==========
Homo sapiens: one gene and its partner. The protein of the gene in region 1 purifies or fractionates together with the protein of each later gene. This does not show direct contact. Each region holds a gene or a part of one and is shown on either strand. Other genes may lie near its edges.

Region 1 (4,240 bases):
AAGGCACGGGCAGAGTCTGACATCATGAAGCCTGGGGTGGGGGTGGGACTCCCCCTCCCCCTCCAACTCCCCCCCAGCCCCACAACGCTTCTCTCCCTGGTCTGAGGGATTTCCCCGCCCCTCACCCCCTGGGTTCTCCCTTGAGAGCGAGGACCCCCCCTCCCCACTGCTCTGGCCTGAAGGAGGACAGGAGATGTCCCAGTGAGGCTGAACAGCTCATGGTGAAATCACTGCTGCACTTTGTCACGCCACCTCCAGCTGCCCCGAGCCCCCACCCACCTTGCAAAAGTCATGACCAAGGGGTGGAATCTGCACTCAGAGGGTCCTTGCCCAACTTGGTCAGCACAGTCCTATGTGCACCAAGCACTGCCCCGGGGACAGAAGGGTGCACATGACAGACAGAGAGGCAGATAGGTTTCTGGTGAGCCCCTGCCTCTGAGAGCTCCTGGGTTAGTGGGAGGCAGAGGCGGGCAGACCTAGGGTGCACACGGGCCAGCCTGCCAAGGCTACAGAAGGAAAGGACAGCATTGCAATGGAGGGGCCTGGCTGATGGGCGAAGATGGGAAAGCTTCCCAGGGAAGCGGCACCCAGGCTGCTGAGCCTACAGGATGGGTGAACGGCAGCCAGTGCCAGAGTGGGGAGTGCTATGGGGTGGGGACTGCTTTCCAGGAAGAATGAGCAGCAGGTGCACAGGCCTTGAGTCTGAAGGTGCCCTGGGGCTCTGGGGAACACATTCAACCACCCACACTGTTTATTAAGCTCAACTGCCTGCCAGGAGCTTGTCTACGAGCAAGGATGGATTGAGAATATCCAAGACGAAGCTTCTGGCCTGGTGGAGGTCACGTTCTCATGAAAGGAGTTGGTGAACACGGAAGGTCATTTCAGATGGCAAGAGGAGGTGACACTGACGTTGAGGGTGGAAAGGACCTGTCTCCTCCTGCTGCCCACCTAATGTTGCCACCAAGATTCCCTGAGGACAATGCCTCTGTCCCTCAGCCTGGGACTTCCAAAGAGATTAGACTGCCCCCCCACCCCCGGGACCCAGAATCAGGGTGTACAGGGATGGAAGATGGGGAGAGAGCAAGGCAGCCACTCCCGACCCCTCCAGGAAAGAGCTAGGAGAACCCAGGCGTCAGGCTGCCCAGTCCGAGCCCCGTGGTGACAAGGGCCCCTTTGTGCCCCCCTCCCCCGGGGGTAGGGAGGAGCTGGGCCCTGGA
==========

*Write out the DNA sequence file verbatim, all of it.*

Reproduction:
Homo sapiens: one gene and its partner. The protein of the gene in region 1 purifies or fractionates together with the protein of each later gene. This does not show direct contact. Each region holds a gene or a part of one and is shown on either strand. Other genes may lie near its edges.

Region 1 (4,240 bases):
AAGGCACGGGCAGAGTCTGACATCATGAAGCCTGGGGTGGGGGTGGGACTCCCCCTCCCCCTCCAACTCCCCCCCAGCCCCACAACGCTTCTCTCCCTGGTCTGAGGGATTTCCCCGCCCCTCACCCCCTGGGTTCTCCCTTGAGAGCGAGGACCCCCCCTCCCCACTGCTCTGGCCTGAAGGAGGACAGGAGATGTCCCAGTGAGGCTGAACAGCTCATGGTGAAATCACTGCTGCACTTTGTCACGCCACCTCCAGCTGCCCCGAGCCCCCACCCACCTTGCAAAAGTCATGACCAAGGGGTGGAATCTGCACTCAGAGGGTCCTTGCCCAACTTGGTCAGCACAGTCCTATGTGCACCAAGCACTGCCCCGGGGACAGAAGGGTGCACATGACAGACAGAGAGGCAGATAGGTTTCTGGTGAGCCCCTGCCTCTGAGAGCTCCTGGGTTAGTGGGAGGCAGAGGCGGGCAGACCTAGGGTGCACACGGGCCAGCCTGCCAAGGCTACAGAAGGAAAGGACAGCATTGCAATGGAGGGGCCTGGCTGATGGGCGAAGATGGGAAAGCTTCCCAGGGAAGCGGCACCCAGGCTGCTGAGCCTACAGGATGGGTGAACGGCAGCCAGTGCCAGAGTGGGGAGTGCTATGGGGTGGGGACTGCTTTCCAGGAAGAATGAGCAGCAGGTGCACAGGCCTTGAGTCTGAAGGTGCCCTGGGGCTCTGGGGAACACATTCAACCACCCACACTGTTTATTAAGCTCAACTGCCTGCCAGGAGCTTGTCTACGAGCAAGGATGGATTGAGAATATCCAAGACGAAGCTTCTGGCCTGGTGGAGGTCACGTTCTCATGAAAGGAGTTGGTGAACACGGAAGGTCATTTCAGATGGCAAGAGGAGGTGACACTGACGTTGAGGGTGGAAAGGACCTGTCTCCTCCTGCTGCCCACCTAATGTTGCCACCAAGATTCCCTGAGGACAATGCCTCTGTCCCTCAGCCTGGGACTTCCAAAGAGATTAGACTGCCCCCCCACCCCCGGGACCCAGAATCAGGGTGTACAGGGATGGAAGATGGGGAGAGAGCAAGGCAGCCACTCCCGACCCCTCCAGGAAAGAGCTAGGAGAACCCAGGCGTCAGGCTGCCCAGTCCGAGCCCCGTGGTGACAAGGGCCCCTTTGTGCCCCCCTCCCCCGGGGGTAGGGAGGAGCTGGGCCCTGGA